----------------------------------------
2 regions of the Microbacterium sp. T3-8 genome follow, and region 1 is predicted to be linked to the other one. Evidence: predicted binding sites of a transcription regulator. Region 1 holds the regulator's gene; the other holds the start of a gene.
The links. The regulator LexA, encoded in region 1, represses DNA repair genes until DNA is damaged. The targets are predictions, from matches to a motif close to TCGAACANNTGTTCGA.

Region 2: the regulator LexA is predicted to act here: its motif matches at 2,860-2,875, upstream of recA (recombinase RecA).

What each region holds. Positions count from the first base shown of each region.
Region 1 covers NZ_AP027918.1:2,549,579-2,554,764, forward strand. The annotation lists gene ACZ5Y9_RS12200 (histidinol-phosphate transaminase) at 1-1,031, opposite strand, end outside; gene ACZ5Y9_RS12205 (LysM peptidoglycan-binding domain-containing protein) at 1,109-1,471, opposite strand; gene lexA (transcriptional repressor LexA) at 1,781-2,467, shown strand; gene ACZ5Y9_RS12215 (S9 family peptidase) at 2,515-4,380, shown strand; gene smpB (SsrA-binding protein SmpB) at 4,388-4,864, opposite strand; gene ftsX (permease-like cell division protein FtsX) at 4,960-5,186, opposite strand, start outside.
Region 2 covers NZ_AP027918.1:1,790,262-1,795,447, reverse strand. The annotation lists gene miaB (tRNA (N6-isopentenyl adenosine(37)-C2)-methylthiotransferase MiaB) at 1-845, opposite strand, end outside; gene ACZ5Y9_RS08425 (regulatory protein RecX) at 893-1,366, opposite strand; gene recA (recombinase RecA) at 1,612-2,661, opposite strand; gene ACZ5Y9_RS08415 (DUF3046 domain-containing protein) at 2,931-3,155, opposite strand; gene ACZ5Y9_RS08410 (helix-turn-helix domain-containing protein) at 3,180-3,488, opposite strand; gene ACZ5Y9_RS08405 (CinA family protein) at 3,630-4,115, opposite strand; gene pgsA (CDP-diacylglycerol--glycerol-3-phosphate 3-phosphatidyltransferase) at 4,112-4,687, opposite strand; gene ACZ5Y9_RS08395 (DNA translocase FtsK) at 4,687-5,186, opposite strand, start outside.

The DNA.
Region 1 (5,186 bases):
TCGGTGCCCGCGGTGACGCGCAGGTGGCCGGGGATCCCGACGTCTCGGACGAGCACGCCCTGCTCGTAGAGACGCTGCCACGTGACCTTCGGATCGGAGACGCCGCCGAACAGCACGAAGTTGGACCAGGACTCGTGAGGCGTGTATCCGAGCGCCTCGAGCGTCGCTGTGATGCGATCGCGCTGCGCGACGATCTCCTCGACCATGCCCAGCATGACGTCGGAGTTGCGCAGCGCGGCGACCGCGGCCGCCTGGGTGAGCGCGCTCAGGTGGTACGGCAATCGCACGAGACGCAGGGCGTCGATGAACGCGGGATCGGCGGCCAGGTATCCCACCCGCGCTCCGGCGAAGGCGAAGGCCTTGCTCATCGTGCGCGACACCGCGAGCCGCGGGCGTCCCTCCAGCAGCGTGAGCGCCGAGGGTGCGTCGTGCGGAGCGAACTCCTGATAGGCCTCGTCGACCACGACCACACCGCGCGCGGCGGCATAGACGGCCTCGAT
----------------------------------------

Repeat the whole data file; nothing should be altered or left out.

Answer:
2 regions of the Microbacterium sp. T3-8 genome follow, and region 1 is predicted to be linked to the other one. Evidence: predicted binding sites of a transcription regulator. Region 1 holds the regulator's gene; the other holds the start of a gene.
The links. The regulator LexA, encoded in region 1, represses DNA repair genes until DNA is damaged. The targets are predictions, from matches to a motif close to TCGAACANNTGTTCGA.

Region 2: the regulator LexA is predicted to act here: its motif matches at 2,860-2,875, upstream of recA (recombinase RecA).

What each region holds. Positions count from the first base shown of each region.
Region 1 covers NZ_AP027918.1:2,549,579-2,554,764, forward strand. The annotation lists gene ACZ5Y9_RS12200 (histidinol-phosphate transaminase) at 1-1,031, opposite strand, end outside; gene ACZ5Y9_RS12205 (LysM peptidoglycan-binding domain-containing protein) at 1,109-1,471, opposite strand; gene lexA (transcriptional repressor LexA) at 1,781-2,467, shown strand; gene ACZ5Y9_RS12215 (S9 family peptidase) at 2,515-4,380, shown strand; gene smpB (SsrA-binding protein SmpB) at 4,388-4,864, opposite strand; gene ftsX (permease-like cell division protein FtsX) at 4,960-5,186, opposite strand, start outside.
Region 2 covers NZ_AP027918.1:1,790,262-1,795,447, reverse strand. The annotation lists gene miaB (tRNA (N6-isopentenyl adenosine(37)-C2)-methylthiotransferase MiaB) at 1-845, opposite strand, end outside; gene ACZ5Y9_RS08425 (regulatory protein RecX) at 893-1,366, opposite strand; gene recA (recombinase RecA) at 1,612-2,661, opposite strand; gene ACZ5Y9_RS08415 (DUF3046 domain-containing protein) at 2,931-3,155, opposite strand; gene ACZ5Y9_RS08410 (helix-turn-helix domain-containing protein) at 3,180-3,488, opposite strand; gene ACZ5Y9_RS08405 (CinA family protein) at 3,630-4,115, opposite strand; gene pgsA (CDP-diacylglycerol--glycerol-3-phosphate 3-phosphatidyltransferase) at 4,112-4,687, opposite strand; gene ACZ5Y9_RS08395 (DNA translocase FtsK) at 4,687-5,186, opposite strand, start outside.

The DNA.
Region 1 (5,186 bases):
TCGGTGCCCGCGGTGACGCGCAGGTGGCCGGGGATCCCGACGTCTCGGACGAGCACGCCCTGCTCGTAGAGACGCTGCCACGTGACCTTCGGATCGGAGACGCCGCCGAACAGCACGAAGTTGGACCAGGACTCGTGAGGCGTGTATCCGAGCGCCTCGAGCGTCGCTGTGATGCGATCGCGCTGCGCGACGATCTCCTCGACCATGCCCAGCATGACGTCGGAGTTGCGCAGCGCGGCGACCGCGGCCGCCTGGGTGAGCGCGCTCAGGTGGTACGGCAATCGCACGAGACGCAGGGCGTCGATGAACGCGGGATCGGCGGCCAGGTATCCCACCCGCGCTCCGGCGAAGGCGAAGGCCTTGCTCATCGTGCGCGACACCGCGAGCCGCGGGCGTCCCTCCAGCAGCGTGAGCGCCGAGGGTGCGTCGTGCGGAGCGAACTCCTGATAGGCCTCGTCGACCACGACCACACCGCGCGCGGCGGCATAGACGGCCTCGAT